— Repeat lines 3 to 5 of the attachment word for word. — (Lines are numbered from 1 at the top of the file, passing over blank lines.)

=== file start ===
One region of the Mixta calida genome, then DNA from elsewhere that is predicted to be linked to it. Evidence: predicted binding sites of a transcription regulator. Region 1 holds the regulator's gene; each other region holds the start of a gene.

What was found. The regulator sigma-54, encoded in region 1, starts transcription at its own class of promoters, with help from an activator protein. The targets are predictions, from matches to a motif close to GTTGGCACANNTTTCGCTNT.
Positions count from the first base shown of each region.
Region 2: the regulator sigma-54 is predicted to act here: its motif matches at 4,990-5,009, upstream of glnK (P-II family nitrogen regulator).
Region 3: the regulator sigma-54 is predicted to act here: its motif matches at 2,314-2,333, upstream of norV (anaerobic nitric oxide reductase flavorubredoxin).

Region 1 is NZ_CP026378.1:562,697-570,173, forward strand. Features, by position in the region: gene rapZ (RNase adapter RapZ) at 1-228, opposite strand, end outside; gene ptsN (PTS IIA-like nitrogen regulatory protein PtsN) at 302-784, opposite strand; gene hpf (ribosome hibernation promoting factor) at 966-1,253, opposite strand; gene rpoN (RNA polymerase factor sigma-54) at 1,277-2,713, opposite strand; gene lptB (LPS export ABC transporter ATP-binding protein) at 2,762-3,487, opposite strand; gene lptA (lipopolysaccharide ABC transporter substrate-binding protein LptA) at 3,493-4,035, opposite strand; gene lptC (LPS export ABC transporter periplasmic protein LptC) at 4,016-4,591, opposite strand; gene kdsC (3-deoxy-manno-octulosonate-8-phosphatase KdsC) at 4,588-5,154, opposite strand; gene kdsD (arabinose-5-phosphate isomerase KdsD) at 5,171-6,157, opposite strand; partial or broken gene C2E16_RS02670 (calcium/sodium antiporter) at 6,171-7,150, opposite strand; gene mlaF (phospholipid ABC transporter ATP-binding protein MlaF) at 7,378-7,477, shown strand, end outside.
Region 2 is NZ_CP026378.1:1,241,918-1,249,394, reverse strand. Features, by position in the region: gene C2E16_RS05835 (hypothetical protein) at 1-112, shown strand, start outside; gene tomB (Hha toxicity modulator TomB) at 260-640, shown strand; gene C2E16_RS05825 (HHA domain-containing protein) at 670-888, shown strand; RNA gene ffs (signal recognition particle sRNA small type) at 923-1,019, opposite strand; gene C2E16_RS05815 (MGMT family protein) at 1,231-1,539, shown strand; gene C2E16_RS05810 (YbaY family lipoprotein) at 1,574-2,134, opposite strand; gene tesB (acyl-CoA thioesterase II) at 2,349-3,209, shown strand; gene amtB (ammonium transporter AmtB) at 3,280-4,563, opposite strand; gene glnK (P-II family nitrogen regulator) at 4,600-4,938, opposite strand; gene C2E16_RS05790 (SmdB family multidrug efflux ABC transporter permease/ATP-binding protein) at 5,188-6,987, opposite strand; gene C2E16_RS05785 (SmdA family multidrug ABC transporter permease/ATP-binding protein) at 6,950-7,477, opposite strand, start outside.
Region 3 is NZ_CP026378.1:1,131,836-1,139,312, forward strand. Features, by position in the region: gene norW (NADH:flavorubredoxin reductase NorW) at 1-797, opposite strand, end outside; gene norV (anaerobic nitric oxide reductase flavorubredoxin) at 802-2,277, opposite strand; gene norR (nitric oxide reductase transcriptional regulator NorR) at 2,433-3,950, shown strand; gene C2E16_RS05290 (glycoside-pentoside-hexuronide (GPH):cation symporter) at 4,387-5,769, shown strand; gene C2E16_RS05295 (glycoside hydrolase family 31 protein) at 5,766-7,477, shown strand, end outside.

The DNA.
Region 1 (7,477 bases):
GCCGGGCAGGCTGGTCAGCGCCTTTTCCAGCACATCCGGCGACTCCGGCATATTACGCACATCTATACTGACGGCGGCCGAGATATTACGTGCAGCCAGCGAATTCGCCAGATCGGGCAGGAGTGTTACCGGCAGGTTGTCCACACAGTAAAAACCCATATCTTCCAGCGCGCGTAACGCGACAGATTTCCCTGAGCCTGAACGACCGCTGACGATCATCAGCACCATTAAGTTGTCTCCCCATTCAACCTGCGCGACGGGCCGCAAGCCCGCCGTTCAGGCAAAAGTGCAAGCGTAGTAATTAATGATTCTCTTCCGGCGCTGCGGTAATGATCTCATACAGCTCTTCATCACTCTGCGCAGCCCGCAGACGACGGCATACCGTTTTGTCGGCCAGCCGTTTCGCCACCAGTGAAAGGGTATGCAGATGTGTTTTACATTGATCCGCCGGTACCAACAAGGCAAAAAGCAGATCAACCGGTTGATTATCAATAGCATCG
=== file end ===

Positions count from the first base shown of each region.
Region 2: the regulator sigma-54 is predicted to act here: its motif matches at 4,990-5,009, upstream of glnK (P-II family nitrogen regulator).
Region 3: the regulator sigma-54 is predicted to act here: its motif matches at 2,314-2,333, upstream of norV (anaerobic nitric oxide reductase flavorubredoxin).